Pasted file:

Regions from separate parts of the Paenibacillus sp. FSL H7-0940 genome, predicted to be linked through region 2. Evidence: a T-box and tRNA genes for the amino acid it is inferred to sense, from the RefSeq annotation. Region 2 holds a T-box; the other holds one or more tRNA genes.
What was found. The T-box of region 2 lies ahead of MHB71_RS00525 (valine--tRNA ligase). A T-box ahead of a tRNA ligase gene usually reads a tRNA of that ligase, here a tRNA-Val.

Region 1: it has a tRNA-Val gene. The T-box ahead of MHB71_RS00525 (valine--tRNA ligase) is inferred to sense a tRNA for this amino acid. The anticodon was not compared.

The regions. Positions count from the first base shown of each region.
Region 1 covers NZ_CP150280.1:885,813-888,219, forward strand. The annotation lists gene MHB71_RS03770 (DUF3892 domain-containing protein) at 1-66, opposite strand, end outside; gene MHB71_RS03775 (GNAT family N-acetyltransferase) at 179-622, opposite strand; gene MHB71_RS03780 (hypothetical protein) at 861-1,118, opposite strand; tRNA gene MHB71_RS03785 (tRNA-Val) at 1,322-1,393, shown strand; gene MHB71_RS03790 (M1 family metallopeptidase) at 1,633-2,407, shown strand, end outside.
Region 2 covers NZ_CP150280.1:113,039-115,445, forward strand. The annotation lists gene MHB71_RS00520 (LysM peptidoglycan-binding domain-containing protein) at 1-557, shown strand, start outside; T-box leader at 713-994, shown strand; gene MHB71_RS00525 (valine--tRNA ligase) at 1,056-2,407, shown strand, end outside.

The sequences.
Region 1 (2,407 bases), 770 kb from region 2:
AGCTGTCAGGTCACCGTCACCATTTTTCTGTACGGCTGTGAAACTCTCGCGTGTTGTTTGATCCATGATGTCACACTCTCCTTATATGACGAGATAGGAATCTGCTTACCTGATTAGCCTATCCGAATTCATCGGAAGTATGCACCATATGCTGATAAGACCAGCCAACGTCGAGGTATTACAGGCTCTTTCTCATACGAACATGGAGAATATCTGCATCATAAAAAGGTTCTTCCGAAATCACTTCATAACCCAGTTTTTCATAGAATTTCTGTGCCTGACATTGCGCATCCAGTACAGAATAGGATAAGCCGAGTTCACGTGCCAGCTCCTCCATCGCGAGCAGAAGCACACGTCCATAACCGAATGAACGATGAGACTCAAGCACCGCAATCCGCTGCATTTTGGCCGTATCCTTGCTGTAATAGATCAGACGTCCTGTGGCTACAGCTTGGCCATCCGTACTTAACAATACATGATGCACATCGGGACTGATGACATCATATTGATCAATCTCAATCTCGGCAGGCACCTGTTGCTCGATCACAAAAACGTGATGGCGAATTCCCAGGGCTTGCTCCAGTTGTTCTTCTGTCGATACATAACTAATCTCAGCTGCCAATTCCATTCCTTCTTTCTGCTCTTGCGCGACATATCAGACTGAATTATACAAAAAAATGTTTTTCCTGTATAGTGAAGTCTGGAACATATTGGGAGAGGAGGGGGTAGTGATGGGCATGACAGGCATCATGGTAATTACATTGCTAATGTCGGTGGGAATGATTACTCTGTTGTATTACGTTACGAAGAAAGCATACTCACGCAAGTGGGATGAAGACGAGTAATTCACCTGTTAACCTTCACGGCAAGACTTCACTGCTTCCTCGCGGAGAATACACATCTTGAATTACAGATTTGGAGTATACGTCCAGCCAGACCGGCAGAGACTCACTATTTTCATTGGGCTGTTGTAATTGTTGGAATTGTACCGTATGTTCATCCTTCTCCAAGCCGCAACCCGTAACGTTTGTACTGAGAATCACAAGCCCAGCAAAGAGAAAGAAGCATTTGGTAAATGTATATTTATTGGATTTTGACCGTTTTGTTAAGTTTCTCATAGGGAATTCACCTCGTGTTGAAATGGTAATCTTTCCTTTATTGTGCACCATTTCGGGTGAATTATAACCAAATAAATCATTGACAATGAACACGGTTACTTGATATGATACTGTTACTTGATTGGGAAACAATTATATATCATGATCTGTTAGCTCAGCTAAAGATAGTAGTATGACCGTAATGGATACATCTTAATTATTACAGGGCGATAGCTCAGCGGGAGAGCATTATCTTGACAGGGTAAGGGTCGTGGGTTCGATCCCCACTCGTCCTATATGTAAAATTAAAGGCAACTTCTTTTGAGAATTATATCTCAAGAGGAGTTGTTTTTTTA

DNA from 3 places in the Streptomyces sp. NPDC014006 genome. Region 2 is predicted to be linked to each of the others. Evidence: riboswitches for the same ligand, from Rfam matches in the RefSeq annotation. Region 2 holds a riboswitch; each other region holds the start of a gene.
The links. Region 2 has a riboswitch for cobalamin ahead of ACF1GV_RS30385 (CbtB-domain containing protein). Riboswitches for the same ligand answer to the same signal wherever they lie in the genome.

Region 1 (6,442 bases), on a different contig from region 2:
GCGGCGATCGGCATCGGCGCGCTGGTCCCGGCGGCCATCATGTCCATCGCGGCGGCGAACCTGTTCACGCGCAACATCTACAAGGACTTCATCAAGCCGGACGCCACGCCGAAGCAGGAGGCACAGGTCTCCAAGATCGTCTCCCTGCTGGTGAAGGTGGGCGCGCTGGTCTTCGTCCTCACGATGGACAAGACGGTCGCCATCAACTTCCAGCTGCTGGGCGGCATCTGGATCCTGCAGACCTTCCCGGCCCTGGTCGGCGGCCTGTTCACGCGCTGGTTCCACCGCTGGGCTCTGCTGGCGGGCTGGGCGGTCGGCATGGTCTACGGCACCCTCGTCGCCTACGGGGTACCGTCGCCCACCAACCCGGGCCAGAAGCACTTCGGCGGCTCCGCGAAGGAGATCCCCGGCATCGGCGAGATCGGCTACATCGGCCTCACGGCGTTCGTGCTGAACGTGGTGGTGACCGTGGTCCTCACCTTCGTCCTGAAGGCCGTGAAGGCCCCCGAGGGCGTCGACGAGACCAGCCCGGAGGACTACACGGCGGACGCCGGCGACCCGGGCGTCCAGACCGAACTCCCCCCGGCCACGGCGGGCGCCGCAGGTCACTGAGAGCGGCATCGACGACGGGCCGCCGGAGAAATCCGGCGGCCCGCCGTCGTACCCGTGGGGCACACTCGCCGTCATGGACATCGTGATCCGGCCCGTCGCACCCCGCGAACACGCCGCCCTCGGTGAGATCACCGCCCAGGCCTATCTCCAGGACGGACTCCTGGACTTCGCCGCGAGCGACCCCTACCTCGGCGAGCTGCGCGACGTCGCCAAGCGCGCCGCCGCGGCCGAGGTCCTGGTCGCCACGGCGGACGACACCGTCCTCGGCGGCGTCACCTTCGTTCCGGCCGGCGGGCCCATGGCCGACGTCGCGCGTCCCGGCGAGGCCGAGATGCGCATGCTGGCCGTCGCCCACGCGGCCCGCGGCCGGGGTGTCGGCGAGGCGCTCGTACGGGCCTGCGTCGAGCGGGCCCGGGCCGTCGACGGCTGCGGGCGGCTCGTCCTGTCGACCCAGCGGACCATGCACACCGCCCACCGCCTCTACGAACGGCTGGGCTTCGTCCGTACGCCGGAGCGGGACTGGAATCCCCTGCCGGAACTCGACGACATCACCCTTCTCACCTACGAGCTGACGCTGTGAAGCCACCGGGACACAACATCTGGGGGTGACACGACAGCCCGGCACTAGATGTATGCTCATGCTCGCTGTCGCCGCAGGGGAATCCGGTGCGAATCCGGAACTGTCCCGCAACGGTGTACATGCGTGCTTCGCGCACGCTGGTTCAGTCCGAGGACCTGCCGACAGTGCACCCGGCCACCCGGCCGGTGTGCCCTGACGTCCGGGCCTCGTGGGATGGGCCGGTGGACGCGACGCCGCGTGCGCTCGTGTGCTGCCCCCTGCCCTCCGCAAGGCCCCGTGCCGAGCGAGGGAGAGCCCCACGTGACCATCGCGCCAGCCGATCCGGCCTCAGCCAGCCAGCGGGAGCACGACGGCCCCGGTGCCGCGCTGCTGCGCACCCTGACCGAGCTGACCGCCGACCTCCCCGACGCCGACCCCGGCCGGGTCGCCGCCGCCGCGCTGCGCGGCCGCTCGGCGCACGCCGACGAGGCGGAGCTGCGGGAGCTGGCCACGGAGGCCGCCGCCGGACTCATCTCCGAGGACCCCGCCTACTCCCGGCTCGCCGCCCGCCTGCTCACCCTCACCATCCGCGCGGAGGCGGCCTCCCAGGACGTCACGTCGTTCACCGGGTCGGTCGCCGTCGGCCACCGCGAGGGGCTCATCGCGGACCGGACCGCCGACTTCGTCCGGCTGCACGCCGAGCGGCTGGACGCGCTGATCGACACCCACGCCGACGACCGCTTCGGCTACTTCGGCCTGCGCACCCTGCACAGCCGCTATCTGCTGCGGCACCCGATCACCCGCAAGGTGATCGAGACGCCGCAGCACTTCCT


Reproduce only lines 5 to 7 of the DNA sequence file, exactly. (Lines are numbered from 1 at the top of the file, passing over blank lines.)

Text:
Region 1 covers NZ_CP150280.1:885,813-888,219, forward strand. The annotation lists gene MHB71_RS03770 (DUF3892 domain-containing protein) at 1-66, opposite strand, end outside; gene MHB71_RS03775 (GNAT family N-acetyltransferase) at 179-622, opposite strand; gene MHB71_RS03780 (hypothetical protein) at 861-1,118, opposite strand; tRNA gene MHB71_RS03785 (tRNA-Val) at 1,322-1,393, shown strand; gene MHB71_RS03790 (M1 family metallopeptidase) at 1,633-2,407, shown strand, end outside.
Region 2 covers NZ_CP150280.1:113,039-115,445, forward strand. The annotation lists gene MHB71_RS00520 (LysM peptidoglycan-binding domain-containing protein) at 1-557, shown strand, start outside; T-box leader at 713-994, shown strand; gene MHB71_RS00525 (valine--tRNA ligase) at 1,056-2,407, shown strand, end outside.

The sequences.